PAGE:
The stories in Oprel’s book Dealing with the Enemy are the stories of children and grandchildren of people who were declared enemy subjects, Oprel says. ‘About people who came to the Netherlands from Germany before the war, voluntarily or otherwise, and who settled here. Dutch nationals who automatically acquired German nationality through marriage. Jews who had fled from Germany to the Netherlands. Some were born in the Netherlands and were Germans only according to their passport. The common thread is that those people were declared enemy subjects on the basis of a decree of law. Their children and grandchildren wanted to know: why the enemy status? Based on the archive material and the additional stories of the children and grandchildren, I have tried to reconstruct the family histories from just after WWII. At the end of each story, a family member reflects on the consequences of the enemy status for the family.’


One of the stories in the book crossed Oprel’s path in week three of her PhD research. In September 2015, the historian was called by an employee of the NIOD: she had just received an archive. It turned out to be a very rich private archive of a family that had been declared an enemy subject. The owner of the archive lives in Canada but was in the Netherlands at the time. Oprel: 'In one fell swoop I was in conversation with a relative and had that private archive. He and his sister, who lives in Germany, wanted me to tell their father's story.’

But the youngest brother did not want the story to be published. Oprel: ‘An intergenerational trauma has emerged: the youngest brother was from after the war and did not want to draw attention to the enemy status of his father. He was afraid that incriminating archive material - there is a CABR file about his father in which the man is accused of collaboration - would be misinterpreted. The older family members wanted their father's story to be written down in detail, so that after all these years they could finally be recognised for the suffering they experienced during and after the war.' For years, Oprel had close contact with the family. Ultimately, the story appeared anonymously in her book, without a last name. ‘For the eldest brother and sister, that is still a bit of a sore point’, says Oprel. ‘They believe that history without a surname is not really family history.’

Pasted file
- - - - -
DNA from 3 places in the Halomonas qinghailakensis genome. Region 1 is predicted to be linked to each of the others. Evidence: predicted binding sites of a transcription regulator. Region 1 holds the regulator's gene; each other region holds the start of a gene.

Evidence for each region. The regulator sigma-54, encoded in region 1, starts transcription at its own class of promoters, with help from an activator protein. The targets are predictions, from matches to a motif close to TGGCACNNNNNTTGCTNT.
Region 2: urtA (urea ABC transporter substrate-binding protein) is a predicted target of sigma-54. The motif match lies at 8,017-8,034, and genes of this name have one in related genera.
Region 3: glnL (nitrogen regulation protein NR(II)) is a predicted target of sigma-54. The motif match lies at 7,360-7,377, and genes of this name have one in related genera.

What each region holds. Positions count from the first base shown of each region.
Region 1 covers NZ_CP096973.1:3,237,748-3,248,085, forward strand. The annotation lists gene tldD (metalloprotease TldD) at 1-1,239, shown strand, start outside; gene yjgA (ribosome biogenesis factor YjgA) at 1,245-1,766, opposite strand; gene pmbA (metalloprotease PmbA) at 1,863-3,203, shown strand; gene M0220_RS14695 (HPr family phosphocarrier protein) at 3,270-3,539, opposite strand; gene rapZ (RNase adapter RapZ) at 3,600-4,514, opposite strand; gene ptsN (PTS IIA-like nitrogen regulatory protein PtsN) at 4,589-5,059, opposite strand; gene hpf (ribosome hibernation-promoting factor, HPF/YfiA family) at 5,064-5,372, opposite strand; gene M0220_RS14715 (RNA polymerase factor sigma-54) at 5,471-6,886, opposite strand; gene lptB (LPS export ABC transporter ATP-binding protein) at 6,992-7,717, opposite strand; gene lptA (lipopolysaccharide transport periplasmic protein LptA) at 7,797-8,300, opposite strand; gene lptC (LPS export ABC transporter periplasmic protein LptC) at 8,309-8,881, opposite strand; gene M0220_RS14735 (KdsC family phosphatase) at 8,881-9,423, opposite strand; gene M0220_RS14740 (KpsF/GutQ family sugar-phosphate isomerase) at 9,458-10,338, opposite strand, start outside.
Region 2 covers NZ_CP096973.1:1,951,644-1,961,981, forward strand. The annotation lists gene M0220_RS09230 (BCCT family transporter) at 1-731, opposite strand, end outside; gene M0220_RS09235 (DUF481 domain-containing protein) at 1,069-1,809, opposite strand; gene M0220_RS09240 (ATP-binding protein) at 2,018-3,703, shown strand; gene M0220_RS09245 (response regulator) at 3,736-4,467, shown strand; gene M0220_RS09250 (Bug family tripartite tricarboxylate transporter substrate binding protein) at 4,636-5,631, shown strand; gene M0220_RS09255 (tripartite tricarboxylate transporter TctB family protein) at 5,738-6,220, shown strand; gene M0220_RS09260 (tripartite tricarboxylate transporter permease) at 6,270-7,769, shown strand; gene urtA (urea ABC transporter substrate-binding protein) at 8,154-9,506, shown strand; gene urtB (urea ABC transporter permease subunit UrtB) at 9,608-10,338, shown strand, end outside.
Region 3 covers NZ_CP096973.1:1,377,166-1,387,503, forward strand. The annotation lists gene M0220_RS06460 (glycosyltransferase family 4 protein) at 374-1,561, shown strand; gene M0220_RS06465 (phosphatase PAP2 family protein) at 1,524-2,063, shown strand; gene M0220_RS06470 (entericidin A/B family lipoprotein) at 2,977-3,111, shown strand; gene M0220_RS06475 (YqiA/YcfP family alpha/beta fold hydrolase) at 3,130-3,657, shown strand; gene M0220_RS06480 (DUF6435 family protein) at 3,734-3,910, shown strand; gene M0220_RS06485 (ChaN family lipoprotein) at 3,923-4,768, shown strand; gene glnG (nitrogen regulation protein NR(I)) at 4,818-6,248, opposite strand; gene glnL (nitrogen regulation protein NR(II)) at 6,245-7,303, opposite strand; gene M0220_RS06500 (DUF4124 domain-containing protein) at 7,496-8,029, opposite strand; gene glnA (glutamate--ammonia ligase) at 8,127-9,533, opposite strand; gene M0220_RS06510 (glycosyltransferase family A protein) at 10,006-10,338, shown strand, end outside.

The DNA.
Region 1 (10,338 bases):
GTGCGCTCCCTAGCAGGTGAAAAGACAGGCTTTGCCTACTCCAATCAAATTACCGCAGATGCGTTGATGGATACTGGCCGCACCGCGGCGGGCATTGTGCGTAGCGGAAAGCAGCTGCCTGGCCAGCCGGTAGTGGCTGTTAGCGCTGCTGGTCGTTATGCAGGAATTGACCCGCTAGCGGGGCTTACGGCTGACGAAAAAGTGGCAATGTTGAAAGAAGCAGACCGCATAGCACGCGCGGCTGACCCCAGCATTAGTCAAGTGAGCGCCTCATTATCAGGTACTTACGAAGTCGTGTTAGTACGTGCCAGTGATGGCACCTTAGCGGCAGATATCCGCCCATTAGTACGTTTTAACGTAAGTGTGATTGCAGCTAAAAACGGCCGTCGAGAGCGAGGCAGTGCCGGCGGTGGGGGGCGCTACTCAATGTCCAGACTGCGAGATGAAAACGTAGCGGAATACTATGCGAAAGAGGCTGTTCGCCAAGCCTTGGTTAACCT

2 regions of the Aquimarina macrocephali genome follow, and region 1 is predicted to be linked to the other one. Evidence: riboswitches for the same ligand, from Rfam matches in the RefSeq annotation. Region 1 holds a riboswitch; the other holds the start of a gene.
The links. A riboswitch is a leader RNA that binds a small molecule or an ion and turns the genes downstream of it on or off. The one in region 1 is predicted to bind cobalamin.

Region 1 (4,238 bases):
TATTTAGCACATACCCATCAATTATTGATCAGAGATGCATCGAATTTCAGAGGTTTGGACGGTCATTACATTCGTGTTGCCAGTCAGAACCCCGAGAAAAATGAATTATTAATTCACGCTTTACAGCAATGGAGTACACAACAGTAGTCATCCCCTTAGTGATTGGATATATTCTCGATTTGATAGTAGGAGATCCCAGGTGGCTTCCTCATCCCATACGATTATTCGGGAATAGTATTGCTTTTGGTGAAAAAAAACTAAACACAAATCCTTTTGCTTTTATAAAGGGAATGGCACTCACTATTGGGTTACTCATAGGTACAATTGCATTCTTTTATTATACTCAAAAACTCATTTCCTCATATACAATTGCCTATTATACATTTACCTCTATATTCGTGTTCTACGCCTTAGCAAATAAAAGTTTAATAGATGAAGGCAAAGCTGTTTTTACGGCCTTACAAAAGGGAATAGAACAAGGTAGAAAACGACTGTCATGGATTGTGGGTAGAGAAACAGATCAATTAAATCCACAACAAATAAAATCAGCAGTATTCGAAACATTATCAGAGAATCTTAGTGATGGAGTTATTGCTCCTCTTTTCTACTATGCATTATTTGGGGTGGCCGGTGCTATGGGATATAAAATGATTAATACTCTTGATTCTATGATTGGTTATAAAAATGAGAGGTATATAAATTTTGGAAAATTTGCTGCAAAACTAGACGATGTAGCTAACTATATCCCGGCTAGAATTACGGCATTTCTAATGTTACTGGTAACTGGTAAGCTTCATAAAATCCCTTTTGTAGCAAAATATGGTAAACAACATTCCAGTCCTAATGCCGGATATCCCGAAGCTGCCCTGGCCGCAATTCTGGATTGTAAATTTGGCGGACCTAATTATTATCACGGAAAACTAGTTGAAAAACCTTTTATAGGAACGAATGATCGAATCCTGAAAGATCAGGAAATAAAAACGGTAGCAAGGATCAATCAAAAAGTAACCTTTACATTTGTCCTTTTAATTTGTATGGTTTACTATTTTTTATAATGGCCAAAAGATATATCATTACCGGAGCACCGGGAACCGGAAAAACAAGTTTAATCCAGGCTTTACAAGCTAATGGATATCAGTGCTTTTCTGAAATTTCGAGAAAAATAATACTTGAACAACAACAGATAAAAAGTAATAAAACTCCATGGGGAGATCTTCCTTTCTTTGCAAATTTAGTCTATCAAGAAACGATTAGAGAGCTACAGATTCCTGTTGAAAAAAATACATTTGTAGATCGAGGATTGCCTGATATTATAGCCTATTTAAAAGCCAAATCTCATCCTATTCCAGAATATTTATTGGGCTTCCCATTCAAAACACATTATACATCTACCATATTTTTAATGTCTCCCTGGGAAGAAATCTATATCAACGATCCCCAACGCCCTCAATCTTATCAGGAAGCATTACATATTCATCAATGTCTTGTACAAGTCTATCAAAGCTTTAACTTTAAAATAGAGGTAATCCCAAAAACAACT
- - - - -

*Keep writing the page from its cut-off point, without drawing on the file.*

Page from history

Most of the people Oprel spoke to for her research were able to let go of the name clearing idea. Nor do they seek any form of financial compensation for their expropriated assets. They do think it is important that to shed light on this part of history. Oprel: ‘Almost everyone emphasised that this story from post-war history also needs to be told when it comes to the Second World War. The Dutch post-war policy towards Germans, who, regardless of their political affiliation or behaviour during the war, faced a long and often arbitrary evasion procedure, is not something to be proud off. The fact that, as fellow citizens, they were declared enemy subjects only because of their German nationality, still makes us think about the meaning of citizenship.'

'Afrekenen met de vijand' comes out on 10 September.
A new project by Marieke Oprel, together with Tilburg University, will start on 1 September, which will investigate at a legal level how it was possible for the NBI to expropriate millions of guilders in assets within a few years. Also read: Grant for research into key players in post-war asset expropriation